Wednesday, July 24th, 2019

Flor – Ley Lines

A reader suggestion, and a Fueled by Ramen band that may or may not sound like one…


Joshua Minsoo Kim: Flor are signed to Fueled by Ramen, but Zach Grace’s boyish vocals will have you thinking of groups like Mae, Copeland, and Lydia. The chorus is smart: The guitar sticks to quarter notes, while the drums shuffle along so the vocals can feel impactful despite the soft delivery. The lyrics are vague but hint at wanting to prolong a relationship that should simply end. Given the title, the obscurant messaging feels appropriate.

Vikram Joseph: A dying breed, reanimated — chiming, charming, gently angular early-noughties Sub Pop fare, contemporised through a synth-pop filter that makes it sound like the 1975 covering Plans-era Death Cab. The lyrics are ambiguous to the point of being background noise, but anything that sounds this much like it belongs on The O.C. soundtrack is going to be hard for me to dislike.

Iain Mew: Hearing a group for the first time and thinking “this sounds like X” is nothing new, but rarely is the resemblance so freakily total. If you had given me this labelled as a new Mew single, I would have been disappointed at their lack of ambition but not doubted its veracity for a moment. This is not an Owl City/Postal Service case of someone cleverly exploiting a vacated commercial niche, so I assume it’s coincidence. It doesn’t make it any easier to listen to it as a song and enjoy touches like the power surge at end for themselves, rather than finding their virtues drowned out by their echoes of another band’s choices. 

Ian Mathers: I’m actually a huge fan of the last couple of Mew albums, but I hadn’t realized they were this influential. This might as well be diet Mew, right down to the singer kind of sounding like Jonas Bjerre.

Kylo Nocom: Flor trek beautiful math-pop structuring on “Ley Lines,” with a certain grace that allows for the Fueled By Ramen over-production to read as genuinely mysterious rather than frustratingly sterile. Zach Grace’s Gibbard/VanWyngarden vocals and cryptic lyricism ought to inspire similar admiration, and for the most part they succeed. Unfortunately, a frustrating verse of rote conversational philosophizing nearly kills the intrigue of the song’s earlier imagery, and the bridge could use just a tiny bit more passion than what his resigned voice provides.

Iris Xie: In using “ley lines” as the single metaphor to convey desire over long distance connection, I think about the utter opacity this approach chooses over trying to cram in statements. With those drums and vocals, packing in walls of sound amidst a spare, lullaby-like melody, it focuses more on producing haunting after-impressions of that sadness and warmth, rather than trying to get you to feel it in the moment. I’ve spent more time dwelling on “ley lines” and looking up the concept on Wikipedia rather than listening to this, because I favor that experience more — the contemplation is far more intriguing. That doesn’t make the actual listening bad — it just reminds me that there is more than one way to pay attention to a song, beyond being compelled to play a specific song on repeat to reproduce the sensation of the initial listening experience. For that reason, I find this pretty good, if only because I get to linger in a way that has me subverting my own unexamined expectations as a consumer.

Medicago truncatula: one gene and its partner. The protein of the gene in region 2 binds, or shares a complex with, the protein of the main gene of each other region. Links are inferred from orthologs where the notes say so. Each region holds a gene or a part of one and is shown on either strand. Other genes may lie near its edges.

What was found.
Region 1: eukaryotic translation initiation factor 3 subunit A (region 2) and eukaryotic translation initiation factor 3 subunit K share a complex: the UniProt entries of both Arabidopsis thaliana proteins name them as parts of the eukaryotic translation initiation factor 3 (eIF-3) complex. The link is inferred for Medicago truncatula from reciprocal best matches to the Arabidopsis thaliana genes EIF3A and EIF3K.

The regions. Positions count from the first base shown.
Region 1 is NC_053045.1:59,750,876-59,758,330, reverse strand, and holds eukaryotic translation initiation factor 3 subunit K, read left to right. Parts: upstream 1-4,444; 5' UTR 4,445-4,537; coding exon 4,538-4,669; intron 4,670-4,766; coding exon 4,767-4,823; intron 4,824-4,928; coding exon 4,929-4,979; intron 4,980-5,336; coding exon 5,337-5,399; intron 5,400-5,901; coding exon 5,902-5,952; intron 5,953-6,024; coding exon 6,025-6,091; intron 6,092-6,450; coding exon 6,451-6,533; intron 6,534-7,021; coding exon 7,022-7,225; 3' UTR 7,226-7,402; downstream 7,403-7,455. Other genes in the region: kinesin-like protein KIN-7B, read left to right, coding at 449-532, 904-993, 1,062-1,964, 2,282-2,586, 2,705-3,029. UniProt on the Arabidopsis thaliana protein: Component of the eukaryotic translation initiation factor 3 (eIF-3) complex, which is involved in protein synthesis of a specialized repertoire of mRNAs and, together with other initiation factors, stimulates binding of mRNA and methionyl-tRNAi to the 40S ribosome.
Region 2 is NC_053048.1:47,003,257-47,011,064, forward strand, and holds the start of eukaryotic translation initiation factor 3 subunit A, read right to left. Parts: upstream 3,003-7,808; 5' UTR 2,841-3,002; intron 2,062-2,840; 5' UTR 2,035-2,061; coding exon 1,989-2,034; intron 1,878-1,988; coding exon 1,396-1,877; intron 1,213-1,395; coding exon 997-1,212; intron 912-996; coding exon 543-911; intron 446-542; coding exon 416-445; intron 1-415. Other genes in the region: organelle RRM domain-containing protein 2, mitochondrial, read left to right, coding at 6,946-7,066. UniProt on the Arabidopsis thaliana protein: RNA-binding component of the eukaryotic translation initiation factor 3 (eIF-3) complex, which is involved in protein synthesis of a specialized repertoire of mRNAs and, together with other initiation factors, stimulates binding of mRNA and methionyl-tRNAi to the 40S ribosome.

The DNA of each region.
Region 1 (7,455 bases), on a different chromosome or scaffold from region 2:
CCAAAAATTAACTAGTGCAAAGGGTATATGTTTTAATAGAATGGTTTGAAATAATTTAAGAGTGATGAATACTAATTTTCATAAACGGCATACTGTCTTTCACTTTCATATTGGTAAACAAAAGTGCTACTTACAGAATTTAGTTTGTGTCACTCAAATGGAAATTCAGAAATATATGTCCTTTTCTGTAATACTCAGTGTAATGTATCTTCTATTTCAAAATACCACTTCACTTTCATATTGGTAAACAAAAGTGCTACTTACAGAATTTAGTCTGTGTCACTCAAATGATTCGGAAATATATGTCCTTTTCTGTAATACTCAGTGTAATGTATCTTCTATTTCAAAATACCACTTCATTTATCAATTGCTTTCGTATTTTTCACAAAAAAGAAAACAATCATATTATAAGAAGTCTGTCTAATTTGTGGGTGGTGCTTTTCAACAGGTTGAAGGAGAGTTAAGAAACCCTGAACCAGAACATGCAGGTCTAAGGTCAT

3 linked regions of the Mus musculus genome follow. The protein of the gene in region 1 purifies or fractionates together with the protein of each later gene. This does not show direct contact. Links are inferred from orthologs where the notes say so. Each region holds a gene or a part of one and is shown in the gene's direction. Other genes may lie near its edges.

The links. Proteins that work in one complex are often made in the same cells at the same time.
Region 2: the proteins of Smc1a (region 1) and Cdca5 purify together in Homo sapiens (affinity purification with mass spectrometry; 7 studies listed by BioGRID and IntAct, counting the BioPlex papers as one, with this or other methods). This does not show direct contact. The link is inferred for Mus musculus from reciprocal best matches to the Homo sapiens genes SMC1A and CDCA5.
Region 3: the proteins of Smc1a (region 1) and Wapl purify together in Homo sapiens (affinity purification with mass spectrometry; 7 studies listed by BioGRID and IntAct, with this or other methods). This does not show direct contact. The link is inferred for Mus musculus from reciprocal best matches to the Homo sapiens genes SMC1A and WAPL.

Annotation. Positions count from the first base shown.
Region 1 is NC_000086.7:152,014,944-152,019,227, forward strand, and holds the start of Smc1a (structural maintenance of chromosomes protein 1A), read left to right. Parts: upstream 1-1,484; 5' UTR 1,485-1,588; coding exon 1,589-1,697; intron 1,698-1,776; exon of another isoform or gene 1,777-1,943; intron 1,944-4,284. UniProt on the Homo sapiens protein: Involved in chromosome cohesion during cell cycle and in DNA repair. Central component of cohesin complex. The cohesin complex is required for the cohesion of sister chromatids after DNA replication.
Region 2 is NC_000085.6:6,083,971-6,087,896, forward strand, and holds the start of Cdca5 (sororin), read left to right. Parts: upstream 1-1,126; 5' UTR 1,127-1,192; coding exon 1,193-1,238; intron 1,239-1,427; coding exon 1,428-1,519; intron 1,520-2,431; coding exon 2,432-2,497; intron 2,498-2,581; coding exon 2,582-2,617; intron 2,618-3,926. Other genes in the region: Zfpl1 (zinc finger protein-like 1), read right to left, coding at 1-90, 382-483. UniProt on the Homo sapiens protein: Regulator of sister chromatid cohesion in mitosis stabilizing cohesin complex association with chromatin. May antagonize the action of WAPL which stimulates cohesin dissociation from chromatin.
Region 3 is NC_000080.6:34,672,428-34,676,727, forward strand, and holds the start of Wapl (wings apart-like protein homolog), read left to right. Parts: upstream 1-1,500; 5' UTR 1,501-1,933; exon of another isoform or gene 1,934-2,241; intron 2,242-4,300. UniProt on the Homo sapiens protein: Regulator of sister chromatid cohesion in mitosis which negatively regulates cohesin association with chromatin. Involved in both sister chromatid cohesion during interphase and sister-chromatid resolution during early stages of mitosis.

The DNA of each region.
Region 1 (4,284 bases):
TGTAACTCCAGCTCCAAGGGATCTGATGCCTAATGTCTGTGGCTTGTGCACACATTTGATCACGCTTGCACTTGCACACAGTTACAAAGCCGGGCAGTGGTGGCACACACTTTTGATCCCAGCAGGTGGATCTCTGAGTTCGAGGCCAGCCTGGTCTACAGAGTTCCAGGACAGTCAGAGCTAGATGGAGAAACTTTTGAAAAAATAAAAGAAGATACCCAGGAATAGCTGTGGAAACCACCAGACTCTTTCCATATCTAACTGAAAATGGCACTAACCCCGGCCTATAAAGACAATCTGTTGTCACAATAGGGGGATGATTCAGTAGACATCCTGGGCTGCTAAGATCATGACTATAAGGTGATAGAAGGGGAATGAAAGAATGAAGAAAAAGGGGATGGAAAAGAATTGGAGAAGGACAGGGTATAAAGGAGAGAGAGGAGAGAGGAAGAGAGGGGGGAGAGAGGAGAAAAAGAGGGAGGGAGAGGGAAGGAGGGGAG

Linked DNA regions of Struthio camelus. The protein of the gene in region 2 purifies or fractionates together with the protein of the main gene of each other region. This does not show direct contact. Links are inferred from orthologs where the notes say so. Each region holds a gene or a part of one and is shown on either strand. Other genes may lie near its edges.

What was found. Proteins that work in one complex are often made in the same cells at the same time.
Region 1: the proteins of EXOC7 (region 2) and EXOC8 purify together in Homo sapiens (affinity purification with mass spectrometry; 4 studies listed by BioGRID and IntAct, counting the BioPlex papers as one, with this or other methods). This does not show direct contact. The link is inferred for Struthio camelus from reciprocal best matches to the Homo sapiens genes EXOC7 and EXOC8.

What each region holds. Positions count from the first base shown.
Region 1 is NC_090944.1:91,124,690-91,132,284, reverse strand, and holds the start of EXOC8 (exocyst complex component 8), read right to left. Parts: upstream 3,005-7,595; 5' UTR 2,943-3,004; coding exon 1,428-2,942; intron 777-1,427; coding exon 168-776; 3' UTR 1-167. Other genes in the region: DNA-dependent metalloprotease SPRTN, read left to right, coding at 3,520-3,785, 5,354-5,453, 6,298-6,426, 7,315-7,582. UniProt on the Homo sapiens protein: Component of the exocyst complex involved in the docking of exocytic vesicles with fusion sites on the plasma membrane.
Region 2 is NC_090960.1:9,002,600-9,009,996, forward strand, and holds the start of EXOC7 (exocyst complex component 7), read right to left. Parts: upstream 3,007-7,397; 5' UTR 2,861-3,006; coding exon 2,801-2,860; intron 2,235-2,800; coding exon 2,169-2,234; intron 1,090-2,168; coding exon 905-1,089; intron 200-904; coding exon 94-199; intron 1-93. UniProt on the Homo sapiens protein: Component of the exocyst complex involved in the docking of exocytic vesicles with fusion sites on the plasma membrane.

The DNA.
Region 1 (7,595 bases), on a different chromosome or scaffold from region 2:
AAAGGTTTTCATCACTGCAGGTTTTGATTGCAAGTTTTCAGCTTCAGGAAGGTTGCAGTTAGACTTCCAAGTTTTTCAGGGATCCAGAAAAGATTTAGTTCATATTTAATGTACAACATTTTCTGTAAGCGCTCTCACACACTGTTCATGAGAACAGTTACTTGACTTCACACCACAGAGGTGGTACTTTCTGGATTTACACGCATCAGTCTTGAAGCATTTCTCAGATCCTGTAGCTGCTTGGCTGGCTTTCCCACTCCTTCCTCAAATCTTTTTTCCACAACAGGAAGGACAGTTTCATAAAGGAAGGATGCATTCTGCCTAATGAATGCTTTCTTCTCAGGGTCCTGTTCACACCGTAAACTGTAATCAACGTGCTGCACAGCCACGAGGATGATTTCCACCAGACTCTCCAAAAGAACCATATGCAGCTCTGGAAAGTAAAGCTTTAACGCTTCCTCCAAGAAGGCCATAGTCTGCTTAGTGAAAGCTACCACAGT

Oliver Maier: “Ley Lines” is not without its redeeming features: the polyrhythmic pre-chorus is a neat touch, and the tremolo picking in the outro is a welcome surprise that lets the track briefly scrape the emotional heights it’s gunning for. Yet taken altogether, none of it really coheres. There’s the feeling of an attempt at starry-eyed 1975-core that goes punctured by the stuttering, too-loud drum pattern in the verses, and the exhilarated swell of the pre-chorus anticipates an anthemic hook that never arrives, short-changing the listener with a shadow of a proper melody. Vocalist Zach Grace breathes out half-complete thoughts as if reluctant to commit to lyrics coherent enough to be meaningfully analysed. It’s ironic that “Ley Lines” ends up feeling so aimless.

Katie Gill: You gotta give Fueled by Ramen credit: That label has found its sound. I’m certain I’ve heard some version of this song from the label before, both recently and way back in the late 2000s. And because I have an embarrassing amount of nostalgia for that genre, I find myself liking this song instead of finding it derivative. Shine on, teenage girls for whom this song is blatantly the target audience. Go put this on your Raven Cycle fanmix.

Alfred Soto: There’s an audience for ringing guitar rock playing these lines, if not ley lines. I’m not it.

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6 Responses to “Flor – Ley Lines”

  1. Ian – snap! Also good point that it is more specifically the last couple of Mew albums

  2. I don’t know whether to feel attacked or flattered by the heading…Maybe both??

  3. it definitely isn’t an attack!

  4. I read it just as an acknowledgement that all the writers here sort of came up with different artists to mention (as well as FbR also getting mentioned). Honestly feel like there’s a generational divide with the Mew comparisons… which is obvious to me now but they’re also not a band I was even aware of during the mid-2000s since I was too busy listening to bands like…. Lydia

  5. :o Nice to know; also, I never really thought about the phenomenon of how labels encapsulate a certain sound. Now that I think about it, it makes complete sense, but I guess I was under the impression they were — for the most part — a bit too diverse to be pinned down (ex: how XL has artists with sounds from Adele to Låpsley).

  6. Cheers, Iain! Honestly these days their last two records are my favourite, but if this sounded more like Frengers-era Mew I might actually be more inclined to enjoy it? idk